2. Wow that is so so special to see there pictures. I am the daughter of Peter and Sann Maendel from PA!! And how special it is to see pics of my old homestead and my dear parents and people I know. I would of liked to see another 100 pictures!!!!! I am so thankful they receive you so well and make your time so special. I do think they are the best colony to visit and I have sweet childhood memories!! I miss my family very much and love to take my family there every year. Would love to meet you someday. Thank you for letting God use you wherever you go!! He is so good and worthy.

  3. This was so cool! I enjoyed seeing that process in pictures- it was so neat and very descriptive- I learned quite a bit. 🙂 basically all our family has done is deer, and a lot of it- because it saves so much money and we love it more than beef in most cases!

  4. What wonderful timing, and thank you for being willing to post this. We are learning to process our own chickens and, this is how we were trained (except without the electrocution part because if the throat is slit in just the right place, the heart will pump the blood out very well. But I sort of like the idea of the instant death… I'm sort of weak on that part. So glad the guys will handle that part!) Anyway, was wondering if they have one of those automatic chicken pluckers or if they do it by hand? What a wonderful experience for you all to learn these valuable skills. Many are very disconnected from food these days – thinking that chicken comes from… Walmart!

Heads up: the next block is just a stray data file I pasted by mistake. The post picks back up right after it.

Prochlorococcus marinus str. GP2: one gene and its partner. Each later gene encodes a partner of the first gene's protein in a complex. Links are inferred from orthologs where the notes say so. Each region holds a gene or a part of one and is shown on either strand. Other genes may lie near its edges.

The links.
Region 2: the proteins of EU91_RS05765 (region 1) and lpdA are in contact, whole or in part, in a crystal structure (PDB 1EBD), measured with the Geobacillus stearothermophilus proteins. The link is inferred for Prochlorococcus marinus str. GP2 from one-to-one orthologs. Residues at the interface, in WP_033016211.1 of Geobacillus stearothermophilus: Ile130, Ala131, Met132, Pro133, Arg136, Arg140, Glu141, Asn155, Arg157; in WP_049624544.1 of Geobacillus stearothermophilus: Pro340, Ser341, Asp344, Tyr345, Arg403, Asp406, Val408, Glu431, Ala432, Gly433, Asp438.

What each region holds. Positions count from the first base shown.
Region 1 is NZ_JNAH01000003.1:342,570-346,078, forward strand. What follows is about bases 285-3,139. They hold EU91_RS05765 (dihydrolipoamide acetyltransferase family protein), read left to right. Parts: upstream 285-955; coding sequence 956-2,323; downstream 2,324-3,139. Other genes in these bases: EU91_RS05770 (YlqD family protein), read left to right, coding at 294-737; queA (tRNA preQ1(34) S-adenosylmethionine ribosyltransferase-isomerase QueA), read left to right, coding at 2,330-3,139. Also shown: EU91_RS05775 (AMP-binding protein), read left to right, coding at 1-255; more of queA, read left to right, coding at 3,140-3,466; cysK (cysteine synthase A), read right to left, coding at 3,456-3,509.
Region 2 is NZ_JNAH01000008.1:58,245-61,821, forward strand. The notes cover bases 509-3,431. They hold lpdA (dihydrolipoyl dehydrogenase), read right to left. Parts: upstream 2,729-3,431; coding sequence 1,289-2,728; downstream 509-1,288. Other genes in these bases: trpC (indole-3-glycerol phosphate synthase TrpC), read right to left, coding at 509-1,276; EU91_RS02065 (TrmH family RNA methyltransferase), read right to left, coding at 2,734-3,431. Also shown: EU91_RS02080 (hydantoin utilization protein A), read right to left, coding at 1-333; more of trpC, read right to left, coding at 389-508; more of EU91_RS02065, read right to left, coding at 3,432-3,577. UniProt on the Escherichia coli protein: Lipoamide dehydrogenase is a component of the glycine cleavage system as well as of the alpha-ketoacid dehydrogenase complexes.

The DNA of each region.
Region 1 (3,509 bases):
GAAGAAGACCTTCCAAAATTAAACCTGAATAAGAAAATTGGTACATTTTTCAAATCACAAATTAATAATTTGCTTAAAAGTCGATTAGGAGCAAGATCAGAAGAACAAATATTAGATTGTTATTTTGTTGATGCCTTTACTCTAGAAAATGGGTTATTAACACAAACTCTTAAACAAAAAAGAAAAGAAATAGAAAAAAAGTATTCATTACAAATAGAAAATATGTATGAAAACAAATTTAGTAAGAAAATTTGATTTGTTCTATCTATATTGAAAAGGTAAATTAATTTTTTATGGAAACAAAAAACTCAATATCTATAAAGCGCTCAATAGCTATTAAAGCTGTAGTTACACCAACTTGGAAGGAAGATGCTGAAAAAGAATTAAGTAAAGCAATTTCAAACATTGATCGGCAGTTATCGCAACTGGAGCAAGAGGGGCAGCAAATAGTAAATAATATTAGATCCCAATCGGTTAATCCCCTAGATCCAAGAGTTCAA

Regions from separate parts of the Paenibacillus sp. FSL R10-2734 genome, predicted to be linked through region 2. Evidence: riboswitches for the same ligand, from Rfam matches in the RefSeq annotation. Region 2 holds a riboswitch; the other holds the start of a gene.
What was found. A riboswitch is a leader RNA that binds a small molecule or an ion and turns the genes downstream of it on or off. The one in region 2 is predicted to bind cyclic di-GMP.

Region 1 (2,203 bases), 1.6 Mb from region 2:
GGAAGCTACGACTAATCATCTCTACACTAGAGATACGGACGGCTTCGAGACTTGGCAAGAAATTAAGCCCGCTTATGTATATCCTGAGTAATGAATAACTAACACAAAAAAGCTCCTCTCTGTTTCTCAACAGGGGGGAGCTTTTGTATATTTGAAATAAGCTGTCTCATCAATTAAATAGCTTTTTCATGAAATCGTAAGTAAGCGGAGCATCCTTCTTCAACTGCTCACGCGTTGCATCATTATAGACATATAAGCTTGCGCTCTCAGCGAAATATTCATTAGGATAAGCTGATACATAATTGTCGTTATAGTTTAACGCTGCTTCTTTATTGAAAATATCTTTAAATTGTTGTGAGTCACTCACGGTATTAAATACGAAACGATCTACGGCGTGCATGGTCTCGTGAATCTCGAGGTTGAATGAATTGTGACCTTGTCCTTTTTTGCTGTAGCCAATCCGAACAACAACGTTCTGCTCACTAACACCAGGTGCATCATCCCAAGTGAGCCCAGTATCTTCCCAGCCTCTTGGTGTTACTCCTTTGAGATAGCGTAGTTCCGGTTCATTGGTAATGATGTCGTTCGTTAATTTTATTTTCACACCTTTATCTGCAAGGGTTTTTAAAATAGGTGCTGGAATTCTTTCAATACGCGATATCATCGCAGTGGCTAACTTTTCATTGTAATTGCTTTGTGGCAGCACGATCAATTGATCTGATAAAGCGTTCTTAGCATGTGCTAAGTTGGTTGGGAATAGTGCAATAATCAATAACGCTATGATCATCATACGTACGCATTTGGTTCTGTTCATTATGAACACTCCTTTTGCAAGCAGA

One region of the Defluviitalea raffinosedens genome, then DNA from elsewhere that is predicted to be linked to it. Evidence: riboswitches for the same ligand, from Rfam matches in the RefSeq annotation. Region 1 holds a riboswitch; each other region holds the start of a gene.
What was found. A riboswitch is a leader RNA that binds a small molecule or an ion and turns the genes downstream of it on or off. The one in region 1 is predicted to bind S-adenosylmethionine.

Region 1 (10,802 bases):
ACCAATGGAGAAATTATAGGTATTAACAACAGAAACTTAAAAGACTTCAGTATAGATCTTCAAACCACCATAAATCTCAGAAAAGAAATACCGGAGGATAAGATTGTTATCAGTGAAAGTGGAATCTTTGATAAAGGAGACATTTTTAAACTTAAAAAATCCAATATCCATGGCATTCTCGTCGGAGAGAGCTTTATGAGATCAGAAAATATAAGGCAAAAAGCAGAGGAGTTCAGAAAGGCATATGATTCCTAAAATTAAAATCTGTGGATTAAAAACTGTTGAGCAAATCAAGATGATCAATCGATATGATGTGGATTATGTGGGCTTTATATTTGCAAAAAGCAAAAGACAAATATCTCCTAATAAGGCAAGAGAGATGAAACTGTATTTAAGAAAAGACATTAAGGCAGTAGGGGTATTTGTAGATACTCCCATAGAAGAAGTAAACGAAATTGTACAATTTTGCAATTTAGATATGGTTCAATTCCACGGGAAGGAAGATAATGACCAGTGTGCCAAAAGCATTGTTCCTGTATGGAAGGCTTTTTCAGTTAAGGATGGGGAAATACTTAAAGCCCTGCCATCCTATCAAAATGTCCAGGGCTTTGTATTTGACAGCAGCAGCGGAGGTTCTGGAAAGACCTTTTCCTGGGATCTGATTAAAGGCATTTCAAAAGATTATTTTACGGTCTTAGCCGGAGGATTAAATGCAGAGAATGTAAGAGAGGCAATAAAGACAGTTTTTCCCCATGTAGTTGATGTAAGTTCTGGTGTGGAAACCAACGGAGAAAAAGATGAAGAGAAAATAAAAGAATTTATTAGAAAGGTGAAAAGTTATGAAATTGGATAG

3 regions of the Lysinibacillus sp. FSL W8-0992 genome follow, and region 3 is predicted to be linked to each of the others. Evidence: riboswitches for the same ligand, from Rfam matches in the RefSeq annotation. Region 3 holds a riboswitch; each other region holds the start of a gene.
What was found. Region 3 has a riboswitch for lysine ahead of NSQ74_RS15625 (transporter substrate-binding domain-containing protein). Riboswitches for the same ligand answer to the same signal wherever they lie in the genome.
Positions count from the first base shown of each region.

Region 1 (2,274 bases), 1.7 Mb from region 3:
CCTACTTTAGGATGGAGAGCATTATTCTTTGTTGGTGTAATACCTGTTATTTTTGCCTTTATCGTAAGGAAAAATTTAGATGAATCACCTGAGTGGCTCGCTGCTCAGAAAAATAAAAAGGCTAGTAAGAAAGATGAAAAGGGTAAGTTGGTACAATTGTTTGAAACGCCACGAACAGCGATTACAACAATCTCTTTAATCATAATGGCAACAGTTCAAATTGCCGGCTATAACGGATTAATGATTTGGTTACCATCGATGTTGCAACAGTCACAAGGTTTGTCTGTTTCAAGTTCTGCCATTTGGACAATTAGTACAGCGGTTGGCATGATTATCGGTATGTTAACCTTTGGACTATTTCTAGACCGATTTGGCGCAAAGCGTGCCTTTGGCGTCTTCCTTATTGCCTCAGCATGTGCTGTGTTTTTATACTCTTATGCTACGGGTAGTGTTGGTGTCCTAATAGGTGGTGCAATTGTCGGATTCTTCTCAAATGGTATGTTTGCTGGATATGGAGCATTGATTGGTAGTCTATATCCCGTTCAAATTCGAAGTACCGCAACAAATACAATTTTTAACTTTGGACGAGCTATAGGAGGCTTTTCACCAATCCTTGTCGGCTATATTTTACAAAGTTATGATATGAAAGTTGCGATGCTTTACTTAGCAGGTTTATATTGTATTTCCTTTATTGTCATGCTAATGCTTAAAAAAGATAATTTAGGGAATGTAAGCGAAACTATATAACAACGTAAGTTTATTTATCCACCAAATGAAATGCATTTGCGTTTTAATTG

I don't know if we'll ever process 2,000 chickens – but we're looking forward to learning a few at a time. Thanks again!

  5. Looks really interesting, but HOW can the let you wear flip flops in a Chicken Processing area, dangerous for you and for the processed chickens!!

  6. Hi Margie!
    Honestly, we don't really think twice about wearing flipflops (or nothing) on our feet, as we are farm kids and LOVE to run around barefoot! The chickens were in no way contaminated…….and feet are washable.:)
    Thanks for being concerned, though!

  7. Loved this post! Looks like a ton of fun! You were lucky that it was warm when you butchered. It's not fun butchering when it's freezing cold out and the wind is blowing! (I speak from experience. =D) Otherwise butchering is fun! (except when you get the bile sack sprayed at you.)
    Praying God's protection over you as you continue your travels! Hurry back soon!


  8. Hello to all of the Bontragers,
    That's so kewl that u got to spend time w ur friends, do a concert, help w garding, and help with the chickens!!! I LOVE THE SKIRTS that ur girls wear!!!!! I think when I start having kids(10 or 15 years from now) I might have them dress like u all!
    In Christ,